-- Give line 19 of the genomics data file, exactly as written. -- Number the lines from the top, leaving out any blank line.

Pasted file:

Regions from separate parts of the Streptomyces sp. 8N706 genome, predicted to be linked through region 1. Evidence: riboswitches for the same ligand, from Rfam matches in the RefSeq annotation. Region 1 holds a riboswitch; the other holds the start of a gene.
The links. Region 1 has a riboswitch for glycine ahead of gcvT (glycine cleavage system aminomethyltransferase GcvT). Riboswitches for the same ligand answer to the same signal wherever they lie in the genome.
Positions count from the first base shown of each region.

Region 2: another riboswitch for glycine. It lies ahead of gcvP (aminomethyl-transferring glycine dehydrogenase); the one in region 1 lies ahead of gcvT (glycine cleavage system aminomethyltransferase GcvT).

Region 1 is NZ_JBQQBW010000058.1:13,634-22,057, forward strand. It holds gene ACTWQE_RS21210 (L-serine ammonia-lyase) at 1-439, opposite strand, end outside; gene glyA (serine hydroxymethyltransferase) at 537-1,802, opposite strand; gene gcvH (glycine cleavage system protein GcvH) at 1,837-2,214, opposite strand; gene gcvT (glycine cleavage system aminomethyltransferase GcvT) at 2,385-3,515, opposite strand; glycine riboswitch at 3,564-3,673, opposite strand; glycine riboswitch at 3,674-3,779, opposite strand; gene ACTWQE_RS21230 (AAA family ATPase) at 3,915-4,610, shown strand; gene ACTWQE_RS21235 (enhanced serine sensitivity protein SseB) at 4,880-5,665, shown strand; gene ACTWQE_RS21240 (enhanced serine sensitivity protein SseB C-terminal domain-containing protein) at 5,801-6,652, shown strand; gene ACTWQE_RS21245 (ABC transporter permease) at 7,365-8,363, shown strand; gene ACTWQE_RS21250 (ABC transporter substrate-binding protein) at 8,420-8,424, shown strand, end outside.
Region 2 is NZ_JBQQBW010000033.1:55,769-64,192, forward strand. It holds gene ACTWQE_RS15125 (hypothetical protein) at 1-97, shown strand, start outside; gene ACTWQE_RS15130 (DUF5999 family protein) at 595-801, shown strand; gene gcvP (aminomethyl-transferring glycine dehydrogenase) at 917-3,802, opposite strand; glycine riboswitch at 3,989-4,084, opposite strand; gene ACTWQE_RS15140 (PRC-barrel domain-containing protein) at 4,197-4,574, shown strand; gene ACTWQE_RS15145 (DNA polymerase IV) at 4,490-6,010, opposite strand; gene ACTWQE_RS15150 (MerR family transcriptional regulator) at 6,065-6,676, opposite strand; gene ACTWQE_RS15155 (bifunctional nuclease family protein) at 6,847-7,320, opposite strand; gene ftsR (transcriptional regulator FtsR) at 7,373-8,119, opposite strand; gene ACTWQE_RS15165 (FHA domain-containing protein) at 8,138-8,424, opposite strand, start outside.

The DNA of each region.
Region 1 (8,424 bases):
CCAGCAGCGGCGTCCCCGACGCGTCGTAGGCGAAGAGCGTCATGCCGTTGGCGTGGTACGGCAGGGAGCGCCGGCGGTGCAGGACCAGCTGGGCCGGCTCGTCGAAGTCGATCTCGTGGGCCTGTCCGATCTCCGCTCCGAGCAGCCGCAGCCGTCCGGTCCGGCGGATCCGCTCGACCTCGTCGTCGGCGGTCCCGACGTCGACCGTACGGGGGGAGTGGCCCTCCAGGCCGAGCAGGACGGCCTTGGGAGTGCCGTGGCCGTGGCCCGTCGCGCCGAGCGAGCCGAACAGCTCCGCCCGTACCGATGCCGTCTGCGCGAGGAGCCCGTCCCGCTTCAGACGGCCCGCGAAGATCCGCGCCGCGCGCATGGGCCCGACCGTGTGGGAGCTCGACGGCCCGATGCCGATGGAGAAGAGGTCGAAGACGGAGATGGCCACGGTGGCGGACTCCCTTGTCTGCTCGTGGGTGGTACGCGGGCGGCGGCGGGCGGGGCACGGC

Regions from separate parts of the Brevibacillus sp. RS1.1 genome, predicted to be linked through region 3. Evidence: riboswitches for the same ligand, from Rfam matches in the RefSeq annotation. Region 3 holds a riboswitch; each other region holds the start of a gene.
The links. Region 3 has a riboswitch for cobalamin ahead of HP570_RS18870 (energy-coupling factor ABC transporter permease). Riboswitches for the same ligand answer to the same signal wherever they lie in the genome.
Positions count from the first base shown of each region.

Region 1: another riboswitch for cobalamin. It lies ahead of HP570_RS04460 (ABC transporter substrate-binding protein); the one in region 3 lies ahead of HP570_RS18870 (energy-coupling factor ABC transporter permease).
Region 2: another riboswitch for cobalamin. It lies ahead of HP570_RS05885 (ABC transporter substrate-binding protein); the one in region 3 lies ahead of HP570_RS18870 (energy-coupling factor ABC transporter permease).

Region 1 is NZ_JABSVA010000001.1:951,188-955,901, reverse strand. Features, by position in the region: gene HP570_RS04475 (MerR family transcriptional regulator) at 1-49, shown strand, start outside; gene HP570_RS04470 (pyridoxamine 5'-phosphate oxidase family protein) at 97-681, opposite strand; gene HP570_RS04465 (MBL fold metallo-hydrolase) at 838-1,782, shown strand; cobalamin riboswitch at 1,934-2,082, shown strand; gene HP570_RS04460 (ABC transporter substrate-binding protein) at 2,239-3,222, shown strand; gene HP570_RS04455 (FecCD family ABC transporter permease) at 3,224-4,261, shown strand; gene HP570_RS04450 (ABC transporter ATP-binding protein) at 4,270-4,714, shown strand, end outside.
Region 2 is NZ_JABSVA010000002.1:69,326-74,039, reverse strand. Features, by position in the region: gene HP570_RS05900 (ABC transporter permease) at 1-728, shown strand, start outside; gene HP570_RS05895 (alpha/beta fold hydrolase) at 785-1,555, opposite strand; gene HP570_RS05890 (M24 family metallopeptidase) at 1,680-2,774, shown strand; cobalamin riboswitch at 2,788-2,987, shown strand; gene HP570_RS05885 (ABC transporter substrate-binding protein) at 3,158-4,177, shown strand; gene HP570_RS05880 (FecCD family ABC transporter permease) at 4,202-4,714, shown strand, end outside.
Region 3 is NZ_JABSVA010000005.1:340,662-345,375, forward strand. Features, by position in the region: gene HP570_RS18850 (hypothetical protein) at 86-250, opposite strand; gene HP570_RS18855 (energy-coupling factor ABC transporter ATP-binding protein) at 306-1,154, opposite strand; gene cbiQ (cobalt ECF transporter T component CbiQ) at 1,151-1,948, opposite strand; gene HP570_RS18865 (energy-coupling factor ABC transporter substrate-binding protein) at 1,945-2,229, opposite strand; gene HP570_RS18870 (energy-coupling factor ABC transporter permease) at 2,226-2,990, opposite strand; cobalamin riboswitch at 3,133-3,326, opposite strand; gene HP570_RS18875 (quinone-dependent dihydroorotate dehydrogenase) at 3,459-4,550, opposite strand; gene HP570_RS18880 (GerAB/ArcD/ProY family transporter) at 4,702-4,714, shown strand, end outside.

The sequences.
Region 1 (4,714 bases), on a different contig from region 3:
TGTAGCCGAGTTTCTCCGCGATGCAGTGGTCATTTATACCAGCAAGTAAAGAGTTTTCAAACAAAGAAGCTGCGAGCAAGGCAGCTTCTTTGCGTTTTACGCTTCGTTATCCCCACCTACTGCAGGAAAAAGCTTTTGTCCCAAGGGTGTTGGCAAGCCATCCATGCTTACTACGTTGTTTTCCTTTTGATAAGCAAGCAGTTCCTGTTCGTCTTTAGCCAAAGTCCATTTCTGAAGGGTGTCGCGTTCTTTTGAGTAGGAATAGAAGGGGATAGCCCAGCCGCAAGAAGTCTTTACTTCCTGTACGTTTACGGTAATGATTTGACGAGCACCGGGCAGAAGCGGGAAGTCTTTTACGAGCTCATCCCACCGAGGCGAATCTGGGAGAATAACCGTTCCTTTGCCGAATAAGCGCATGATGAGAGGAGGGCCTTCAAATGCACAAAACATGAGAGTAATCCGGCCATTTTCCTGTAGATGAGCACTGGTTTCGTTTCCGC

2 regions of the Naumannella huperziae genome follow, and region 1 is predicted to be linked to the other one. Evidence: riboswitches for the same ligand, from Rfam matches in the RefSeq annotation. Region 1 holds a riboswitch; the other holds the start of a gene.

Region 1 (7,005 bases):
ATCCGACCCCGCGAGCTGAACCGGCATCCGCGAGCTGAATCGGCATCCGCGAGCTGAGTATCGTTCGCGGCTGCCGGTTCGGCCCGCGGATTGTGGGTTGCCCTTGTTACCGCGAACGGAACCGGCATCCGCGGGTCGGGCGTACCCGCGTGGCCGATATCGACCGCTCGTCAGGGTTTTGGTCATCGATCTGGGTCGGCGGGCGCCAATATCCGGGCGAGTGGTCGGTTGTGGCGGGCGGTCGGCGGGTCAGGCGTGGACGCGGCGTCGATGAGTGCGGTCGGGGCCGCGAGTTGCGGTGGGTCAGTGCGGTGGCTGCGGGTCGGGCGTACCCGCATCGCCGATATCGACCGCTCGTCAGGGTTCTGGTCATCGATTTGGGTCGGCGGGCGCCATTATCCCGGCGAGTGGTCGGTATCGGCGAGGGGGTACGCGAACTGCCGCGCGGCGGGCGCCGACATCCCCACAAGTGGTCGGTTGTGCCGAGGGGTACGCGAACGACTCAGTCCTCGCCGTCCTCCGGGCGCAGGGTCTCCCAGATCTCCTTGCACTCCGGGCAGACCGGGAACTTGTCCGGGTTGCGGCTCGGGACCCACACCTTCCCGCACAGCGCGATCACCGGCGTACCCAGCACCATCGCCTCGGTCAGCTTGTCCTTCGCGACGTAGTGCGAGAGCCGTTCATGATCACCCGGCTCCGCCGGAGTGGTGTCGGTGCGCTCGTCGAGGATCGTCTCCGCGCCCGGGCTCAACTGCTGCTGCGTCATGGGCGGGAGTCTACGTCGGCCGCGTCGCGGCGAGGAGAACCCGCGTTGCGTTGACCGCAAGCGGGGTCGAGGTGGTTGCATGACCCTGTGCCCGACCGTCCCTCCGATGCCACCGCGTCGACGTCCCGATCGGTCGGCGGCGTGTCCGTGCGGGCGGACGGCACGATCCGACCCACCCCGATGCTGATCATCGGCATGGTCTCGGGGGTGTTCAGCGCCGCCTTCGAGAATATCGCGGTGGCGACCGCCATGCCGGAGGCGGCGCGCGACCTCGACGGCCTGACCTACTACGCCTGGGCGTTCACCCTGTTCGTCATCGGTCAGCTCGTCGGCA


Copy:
Region 1 (4,714 bases), on a different contig from region 3: